By Chris Roberts
By Joe Eskenazi
By Albert Samaha
By Mike Billings
By Rachel Swan
By Erin Sherbert
By Joe Eskenazi
By Albert Samaha
Quite simply, the agency forced owners who had declined The Gap's $368-per-square-foot offer to sell for $207 -- and then flipped the land to The Gap at no additional cost.
The Gap will be allowed to snap up the rest of the two-acre-plus parcel at even lower rates. The Gap would get the land made available by the scrapping of CalTrans' freeway project -- approximately 43,000 square feet -- at $163 a square foot. The last piece making up the site for the new Gap headquarters is a 35,000-square-foot parcel that the city got for free when the Embarcadero Freeway was razed after the Loma Prieta earthquake. The Gap would get that piece of land for $111 a square foot.
In all, The Gap will pay about $13.9 million for the site.
If the firm had to purchase all of the property at the rate offered in 1991 for part of it, the cost would be about $32.6 million.
The intricacies of this redevelopment deal seem to give The Gap a benefit at every turn. In addition to the land subsidy of $18 million (plus or minus), the deal will route $4 million of the $13.9 million The Gap does pay for the property to a mid-Embarcadero transit improvement and roadway beautification project that runs in front of, and would improve and beautify, The Gap's potential new home.
There is one payment the Redevelopment Agency will require of The Gap that could be considered a legitimate offset to the multimillion real estate subsidy the firm received. If it goes forward with the project, The Gap will have to pay an extra $1 million over the usual development fees for the landscaping of a narrow park across the Embarcadero from the development, and another $100,000 annually for maintenance of what will be called Rincon Park.
This amenity will enhance the Embarcadero's already stunning scenery -- but even the park will give The Gap a benefit. By agreeing to build the park, The Gap acquires a say in the Port of San Francisco's plans to build a restaurant at the south end of the port-owned Rincon Park -- a restaurant that could, or could not, obscure views from the potential Gap headquarters out to San Francisco Bay.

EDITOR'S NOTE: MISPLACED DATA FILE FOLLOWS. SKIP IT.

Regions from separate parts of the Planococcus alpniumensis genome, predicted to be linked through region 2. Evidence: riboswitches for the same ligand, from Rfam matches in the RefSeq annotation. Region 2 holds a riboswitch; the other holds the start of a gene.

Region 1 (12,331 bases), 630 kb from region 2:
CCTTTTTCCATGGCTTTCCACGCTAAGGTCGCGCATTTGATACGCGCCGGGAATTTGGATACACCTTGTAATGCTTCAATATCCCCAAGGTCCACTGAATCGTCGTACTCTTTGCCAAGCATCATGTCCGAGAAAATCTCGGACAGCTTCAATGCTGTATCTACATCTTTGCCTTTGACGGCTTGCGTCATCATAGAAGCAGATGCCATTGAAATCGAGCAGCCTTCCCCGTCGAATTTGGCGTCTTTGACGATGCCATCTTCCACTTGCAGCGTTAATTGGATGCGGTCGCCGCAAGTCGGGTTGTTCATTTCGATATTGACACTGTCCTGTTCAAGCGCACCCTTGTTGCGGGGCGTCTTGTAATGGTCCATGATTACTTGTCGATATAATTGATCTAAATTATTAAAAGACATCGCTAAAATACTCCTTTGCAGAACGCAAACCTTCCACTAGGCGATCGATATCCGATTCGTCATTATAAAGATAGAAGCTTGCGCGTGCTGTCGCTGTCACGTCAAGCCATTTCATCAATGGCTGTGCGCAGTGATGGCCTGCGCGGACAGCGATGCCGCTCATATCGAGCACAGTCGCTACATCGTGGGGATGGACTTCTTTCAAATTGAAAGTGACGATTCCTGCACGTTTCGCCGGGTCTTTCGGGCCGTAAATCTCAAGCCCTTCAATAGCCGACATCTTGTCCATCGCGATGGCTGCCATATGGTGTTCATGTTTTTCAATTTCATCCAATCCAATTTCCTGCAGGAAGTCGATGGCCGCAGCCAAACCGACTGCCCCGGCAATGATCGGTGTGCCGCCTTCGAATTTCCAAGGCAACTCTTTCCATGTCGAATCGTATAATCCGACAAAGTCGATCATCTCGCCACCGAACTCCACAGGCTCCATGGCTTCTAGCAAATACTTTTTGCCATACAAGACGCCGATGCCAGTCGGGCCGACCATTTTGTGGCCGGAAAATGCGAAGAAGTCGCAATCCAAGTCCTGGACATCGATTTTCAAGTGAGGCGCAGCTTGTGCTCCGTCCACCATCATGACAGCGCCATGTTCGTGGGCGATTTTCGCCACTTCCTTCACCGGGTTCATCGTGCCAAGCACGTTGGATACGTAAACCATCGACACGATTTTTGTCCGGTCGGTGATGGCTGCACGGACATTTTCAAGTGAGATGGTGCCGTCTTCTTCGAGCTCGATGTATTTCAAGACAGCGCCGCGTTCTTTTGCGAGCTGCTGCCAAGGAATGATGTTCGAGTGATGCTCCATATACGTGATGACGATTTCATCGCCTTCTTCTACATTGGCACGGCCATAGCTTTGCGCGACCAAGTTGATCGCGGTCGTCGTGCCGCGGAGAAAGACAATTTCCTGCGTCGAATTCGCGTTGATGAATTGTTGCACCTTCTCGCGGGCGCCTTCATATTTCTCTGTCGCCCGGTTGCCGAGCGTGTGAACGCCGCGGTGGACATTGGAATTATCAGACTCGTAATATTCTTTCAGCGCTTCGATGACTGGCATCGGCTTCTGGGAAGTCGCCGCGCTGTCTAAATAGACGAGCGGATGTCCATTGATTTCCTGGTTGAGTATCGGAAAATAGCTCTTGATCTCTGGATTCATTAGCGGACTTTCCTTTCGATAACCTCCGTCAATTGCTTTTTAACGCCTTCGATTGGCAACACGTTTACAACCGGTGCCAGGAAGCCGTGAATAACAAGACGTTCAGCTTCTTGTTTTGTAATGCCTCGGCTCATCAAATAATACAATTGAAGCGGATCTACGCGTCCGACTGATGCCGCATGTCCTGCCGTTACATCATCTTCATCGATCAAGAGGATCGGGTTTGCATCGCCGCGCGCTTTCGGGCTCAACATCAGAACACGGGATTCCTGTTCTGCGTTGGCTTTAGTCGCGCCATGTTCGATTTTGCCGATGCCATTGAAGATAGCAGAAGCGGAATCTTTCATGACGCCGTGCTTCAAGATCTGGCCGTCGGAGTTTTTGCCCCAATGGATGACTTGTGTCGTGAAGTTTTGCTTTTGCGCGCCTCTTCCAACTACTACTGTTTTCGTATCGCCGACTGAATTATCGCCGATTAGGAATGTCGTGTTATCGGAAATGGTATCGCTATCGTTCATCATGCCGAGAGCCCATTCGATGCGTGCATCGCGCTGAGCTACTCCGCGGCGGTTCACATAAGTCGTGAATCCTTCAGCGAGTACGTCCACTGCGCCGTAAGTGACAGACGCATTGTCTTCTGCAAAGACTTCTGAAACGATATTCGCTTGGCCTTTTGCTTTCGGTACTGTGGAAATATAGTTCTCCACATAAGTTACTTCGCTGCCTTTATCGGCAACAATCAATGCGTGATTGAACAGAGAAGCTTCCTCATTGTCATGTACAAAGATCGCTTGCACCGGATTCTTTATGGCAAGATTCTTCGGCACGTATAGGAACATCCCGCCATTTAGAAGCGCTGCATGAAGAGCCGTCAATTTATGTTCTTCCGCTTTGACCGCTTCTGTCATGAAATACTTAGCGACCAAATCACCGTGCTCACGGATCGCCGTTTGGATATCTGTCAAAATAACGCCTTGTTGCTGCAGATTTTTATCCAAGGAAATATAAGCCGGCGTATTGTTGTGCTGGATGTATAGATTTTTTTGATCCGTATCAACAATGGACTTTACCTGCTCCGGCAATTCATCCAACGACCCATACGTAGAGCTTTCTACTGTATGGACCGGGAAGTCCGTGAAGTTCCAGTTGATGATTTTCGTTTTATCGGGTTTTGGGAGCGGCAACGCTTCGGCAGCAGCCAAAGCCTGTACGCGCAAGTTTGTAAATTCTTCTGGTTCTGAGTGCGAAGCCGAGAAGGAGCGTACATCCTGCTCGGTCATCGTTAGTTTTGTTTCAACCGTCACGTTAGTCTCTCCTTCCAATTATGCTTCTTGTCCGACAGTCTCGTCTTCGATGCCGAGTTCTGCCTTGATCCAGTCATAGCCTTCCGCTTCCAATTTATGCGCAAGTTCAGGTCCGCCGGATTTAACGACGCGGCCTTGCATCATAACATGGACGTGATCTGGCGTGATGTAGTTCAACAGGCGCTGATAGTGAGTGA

Despite all the benefits given to The Gap, there is nothing in the deal that binds the company to that headquarters -- for any period of time.
Public records show that The Gap would be perfectly within its legal rights to take the entire two-plus-acre parcel that the firm obtained at such discounted rates, resell it to a third-party developer -- and keep the profits. That developer would have to agree to build an office tower, and some "major" company or partnership must agree to establish a headquarters inside the building. But that company doesn't need to be The Gap.
There are indications that The Gap will cede control of the new building to such a third-party developer.
Houston-based developer Gerald D. Hines has been at the bargaining table on The Gap's behalf since very early in its drive to control the waterfront site.
And a "major" tenant already has been lined up to occupy a large part of the office tower. Montgomery Securities, the San Francisco-based investment banking firm, has been negotiating to move into the so-called Gap building for months.
This redevelopment deal contains one other amazing potential giveaway for The Gap.
If The Gap decides not to buy the property assembled by the Redevelopment Agency, the agency's contract with The Gap requires the government to sell the publicly owned waterfront land on the open market and hand the profits over to -- no, not the public, but The Gap Inc.
So, when Michael Kaplan, the Redevelopment Agency senior project manager, testified before the Board of Supervisors that the deal "has many benefits," he was correct. The Gap and Donald Fisher really can't lose.
A paper trail of correspondence, appraisals, and contracts lays bare a simple fact: The San Francisco Redevelopment Agency cut a sweetheart deal with Fisher and The Gap, and forgot to attach any strings. When pressed, public officials are unable to provide a satisfactory -- or even reasonable -- explanation for their actions.
In support of the Gap redevelopment deal, agency officials and city supervisors continue to point to approximately $8 million in one-time levies the project's developer will have to pay to the city. Those levies would be used to fund affordable housing, parks, schools, and public art. But by law, every developer of commercial office space in San Francisco pays these very same levies. By definition, they are not compensation for the extraordinary incentives the city has extended to The Gap.
Supervisor Michael Yaki's Economic Development, Transportation, and Technology Committee reviewed the final pieces of the Gap agreement before it went to the Board of Supervisors. Yaki offers this defense of the agreement:
"I have no doubt for a moment there was a good deal on the land. But, if we want to entice people to stay, and remain, we might have to spend a little. This is a strategy of retention."
Nowhere in the agreement, however, did the agency or the Board of Supervisors ask for any such assurance -- that The Gap Inc. would, in fact, build, move in, or even stay in town.
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